• Depth — Kentucky has at least six future NBA pros on the roster. However, John Calipari is only going about seven deep right now. Freshman Kyle Wiltjer and senior Eloy Vargas don’t have much consistency to their minutes. Wiltjer is averaging just over 15 minutes per game, but only saw three minutes of action against Kansas. And Vargas is averaging just over eight minutes per game. Outside of early season blowouts, Calipari has not stretched his rotation past eight players. It hasn’t been an issue thus far for the Cats, but Kentucky has avoided foul trouble for the most part.
  • Three-point Shooting — The Cats are a much better three-point shooting team than they were in 2009-10 when they couldn’t shoot West Virginia out of a 1-3-1 zone in the Elite Eight, but the Cats could still get better at knocking down open shots from beyond the arc. On the year, Kentucky has been a solid 39.6%. However, the Cats were disrupted into shooting 4 of 13 against Old Dominion for 30.8% in that game. Kentucky is sure to see more zones like the one that Old Dominion employed this year, and the one that the Mountaineers used on their way to the Final Four in 2010, so three-point accuracy will continue to be important. In addition to Doron Lamb, who has been hitting 48.3% of his three-point attempts this, Kentucky also has two great shooters in Wiltjer and senior Darius Miller, both of whom have struggled thus far. Look for both to find their stroke as the season goes on and their confidence grows, and perhaps they could move this area into the strength column.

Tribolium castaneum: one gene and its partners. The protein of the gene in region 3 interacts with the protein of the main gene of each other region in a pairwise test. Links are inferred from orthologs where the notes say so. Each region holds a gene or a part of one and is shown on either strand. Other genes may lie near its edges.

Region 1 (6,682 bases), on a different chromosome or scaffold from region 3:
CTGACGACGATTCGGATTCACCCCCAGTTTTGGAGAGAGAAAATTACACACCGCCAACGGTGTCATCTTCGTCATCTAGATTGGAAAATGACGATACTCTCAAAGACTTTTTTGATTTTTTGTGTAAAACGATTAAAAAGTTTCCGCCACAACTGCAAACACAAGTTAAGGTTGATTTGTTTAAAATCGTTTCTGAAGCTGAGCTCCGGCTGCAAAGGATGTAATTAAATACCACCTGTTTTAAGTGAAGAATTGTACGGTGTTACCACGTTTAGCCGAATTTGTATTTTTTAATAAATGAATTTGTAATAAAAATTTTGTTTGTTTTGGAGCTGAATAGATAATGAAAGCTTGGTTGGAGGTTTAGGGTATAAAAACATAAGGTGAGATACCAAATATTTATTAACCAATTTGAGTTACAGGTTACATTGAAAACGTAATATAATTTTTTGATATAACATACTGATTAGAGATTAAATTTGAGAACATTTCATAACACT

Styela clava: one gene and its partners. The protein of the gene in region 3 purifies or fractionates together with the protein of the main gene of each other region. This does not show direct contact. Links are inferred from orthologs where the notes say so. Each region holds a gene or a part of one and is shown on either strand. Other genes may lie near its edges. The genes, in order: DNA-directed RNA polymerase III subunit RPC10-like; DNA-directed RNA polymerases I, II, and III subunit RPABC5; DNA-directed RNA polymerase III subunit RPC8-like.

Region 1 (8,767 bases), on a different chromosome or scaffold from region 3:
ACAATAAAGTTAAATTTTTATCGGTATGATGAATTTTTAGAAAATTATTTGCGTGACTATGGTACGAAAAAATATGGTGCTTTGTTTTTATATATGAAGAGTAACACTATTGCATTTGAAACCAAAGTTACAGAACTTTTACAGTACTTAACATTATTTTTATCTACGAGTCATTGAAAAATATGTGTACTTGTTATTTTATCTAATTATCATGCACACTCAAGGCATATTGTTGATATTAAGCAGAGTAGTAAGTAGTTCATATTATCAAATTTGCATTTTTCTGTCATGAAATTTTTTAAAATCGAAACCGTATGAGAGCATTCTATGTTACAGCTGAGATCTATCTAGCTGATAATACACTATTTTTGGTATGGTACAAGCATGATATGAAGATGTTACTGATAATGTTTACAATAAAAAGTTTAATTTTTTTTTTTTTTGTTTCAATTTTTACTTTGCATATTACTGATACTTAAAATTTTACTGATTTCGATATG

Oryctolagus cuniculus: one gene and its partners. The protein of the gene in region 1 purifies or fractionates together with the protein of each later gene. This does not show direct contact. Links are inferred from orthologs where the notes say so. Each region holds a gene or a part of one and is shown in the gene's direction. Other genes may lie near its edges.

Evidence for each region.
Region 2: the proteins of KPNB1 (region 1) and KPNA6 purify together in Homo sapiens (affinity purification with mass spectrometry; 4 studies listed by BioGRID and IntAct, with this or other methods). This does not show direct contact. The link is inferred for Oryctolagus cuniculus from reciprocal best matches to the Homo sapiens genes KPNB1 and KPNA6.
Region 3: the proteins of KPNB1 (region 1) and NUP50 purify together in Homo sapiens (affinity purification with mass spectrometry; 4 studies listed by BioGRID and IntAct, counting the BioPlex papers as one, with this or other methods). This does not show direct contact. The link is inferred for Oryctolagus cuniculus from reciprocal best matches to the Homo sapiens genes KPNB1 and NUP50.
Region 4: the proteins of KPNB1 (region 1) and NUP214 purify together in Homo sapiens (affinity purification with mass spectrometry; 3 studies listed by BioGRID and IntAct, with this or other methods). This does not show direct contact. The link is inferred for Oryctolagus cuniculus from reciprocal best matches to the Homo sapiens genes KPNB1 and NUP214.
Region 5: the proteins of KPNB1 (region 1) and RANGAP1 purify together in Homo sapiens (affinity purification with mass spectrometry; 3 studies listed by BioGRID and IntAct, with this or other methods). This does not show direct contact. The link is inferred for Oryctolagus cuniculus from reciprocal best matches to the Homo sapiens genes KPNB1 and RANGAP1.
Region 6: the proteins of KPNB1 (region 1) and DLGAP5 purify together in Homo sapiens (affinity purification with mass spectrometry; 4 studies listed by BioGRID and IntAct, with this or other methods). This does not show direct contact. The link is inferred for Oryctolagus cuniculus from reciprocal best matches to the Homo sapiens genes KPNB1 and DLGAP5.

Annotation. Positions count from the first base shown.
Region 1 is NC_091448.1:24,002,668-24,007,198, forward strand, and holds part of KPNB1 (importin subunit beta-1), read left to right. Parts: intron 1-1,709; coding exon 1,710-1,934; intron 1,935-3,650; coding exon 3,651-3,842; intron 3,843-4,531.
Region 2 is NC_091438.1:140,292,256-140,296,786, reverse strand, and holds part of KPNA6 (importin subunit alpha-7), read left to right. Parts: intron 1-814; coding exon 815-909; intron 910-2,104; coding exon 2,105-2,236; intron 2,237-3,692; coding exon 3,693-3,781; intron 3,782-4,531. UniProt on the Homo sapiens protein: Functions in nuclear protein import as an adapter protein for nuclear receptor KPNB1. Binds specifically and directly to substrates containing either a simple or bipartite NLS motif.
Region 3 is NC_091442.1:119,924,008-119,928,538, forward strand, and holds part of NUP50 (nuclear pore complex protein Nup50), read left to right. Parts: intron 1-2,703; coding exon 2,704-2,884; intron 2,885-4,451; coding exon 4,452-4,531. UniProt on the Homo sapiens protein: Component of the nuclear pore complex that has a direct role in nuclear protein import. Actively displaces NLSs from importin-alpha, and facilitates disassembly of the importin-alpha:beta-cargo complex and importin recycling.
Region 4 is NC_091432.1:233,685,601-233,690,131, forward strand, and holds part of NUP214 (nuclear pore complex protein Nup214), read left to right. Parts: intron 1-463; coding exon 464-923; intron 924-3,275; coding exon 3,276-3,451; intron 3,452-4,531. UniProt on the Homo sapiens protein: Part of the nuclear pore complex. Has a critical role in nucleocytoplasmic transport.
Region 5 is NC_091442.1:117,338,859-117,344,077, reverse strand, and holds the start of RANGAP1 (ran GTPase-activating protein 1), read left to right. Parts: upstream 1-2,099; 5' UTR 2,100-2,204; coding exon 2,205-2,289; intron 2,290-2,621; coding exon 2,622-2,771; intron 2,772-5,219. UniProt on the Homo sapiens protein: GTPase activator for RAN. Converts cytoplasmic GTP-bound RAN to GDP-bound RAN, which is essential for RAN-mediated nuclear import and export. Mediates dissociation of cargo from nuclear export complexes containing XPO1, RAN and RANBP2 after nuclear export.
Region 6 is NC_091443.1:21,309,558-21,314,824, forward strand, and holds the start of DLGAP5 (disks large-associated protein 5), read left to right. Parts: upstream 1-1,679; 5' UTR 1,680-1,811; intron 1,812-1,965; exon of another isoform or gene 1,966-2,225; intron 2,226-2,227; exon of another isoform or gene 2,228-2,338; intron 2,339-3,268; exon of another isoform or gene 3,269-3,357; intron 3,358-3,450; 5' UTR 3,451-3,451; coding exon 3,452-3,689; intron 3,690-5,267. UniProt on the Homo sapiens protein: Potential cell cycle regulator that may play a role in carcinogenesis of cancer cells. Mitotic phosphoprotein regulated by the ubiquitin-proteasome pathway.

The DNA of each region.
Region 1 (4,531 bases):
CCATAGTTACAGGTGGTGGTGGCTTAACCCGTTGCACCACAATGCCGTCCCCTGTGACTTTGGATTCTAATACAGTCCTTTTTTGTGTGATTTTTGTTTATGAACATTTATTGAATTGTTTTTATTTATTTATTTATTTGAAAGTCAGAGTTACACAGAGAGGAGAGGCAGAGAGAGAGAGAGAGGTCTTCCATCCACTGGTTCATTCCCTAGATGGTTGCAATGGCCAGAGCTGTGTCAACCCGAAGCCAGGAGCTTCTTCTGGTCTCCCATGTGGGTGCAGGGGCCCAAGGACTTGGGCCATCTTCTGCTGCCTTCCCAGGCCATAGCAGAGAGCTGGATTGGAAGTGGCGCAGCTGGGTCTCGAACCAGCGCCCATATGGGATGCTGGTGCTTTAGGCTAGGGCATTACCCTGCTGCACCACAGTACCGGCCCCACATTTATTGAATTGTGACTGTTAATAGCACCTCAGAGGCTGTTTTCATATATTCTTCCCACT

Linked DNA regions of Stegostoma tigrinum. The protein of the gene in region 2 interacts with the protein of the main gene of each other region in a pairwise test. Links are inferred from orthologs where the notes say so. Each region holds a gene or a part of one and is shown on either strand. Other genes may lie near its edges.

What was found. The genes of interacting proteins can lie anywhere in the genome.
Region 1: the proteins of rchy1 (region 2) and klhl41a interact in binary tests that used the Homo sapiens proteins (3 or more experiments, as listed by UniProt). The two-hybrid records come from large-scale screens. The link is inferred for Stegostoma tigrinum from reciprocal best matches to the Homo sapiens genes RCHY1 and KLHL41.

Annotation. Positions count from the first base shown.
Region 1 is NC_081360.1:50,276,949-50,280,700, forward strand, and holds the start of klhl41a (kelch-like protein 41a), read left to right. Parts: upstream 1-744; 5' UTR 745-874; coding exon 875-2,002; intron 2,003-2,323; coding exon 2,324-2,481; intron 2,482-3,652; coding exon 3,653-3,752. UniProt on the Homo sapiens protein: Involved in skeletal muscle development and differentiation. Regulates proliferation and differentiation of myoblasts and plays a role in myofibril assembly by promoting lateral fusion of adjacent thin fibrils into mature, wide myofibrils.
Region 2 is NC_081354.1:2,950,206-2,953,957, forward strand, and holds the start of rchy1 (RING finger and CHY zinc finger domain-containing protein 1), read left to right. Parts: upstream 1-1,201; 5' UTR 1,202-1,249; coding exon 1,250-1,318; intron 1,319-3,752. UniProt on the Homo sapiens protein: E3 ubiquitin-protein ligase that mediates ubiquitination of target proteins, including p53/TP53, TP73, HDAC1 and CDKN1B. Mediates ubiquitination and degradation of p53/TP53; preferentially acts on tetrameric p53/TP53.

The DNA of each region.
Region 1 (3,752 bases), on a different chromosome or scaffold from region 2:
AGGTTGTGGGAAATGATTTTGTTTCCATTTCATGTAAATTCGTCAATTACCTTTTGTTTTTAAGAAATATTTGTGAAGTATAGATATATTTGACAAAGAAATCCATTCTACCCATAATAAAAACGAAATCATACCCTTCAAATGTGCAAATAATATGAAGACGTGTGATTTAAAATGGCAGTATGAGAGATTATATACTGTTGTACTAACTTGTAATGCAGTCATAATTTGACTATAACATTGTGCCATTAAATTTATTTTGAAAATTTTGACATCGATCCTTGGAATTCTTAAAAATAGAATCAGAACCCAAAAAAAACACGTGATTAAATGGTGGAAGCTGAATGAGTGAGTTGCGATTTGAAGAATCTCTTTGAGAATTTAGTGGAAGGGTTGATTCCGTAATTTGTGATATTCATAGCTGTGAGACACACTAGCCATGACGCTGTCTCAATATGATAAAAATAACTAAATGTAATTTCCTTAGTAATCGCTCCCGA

Kentucky needs Darius Miller's three point accuracy from last year to re-emerge

Kentucky’s strengths are what have put them as the number one team in the country right now.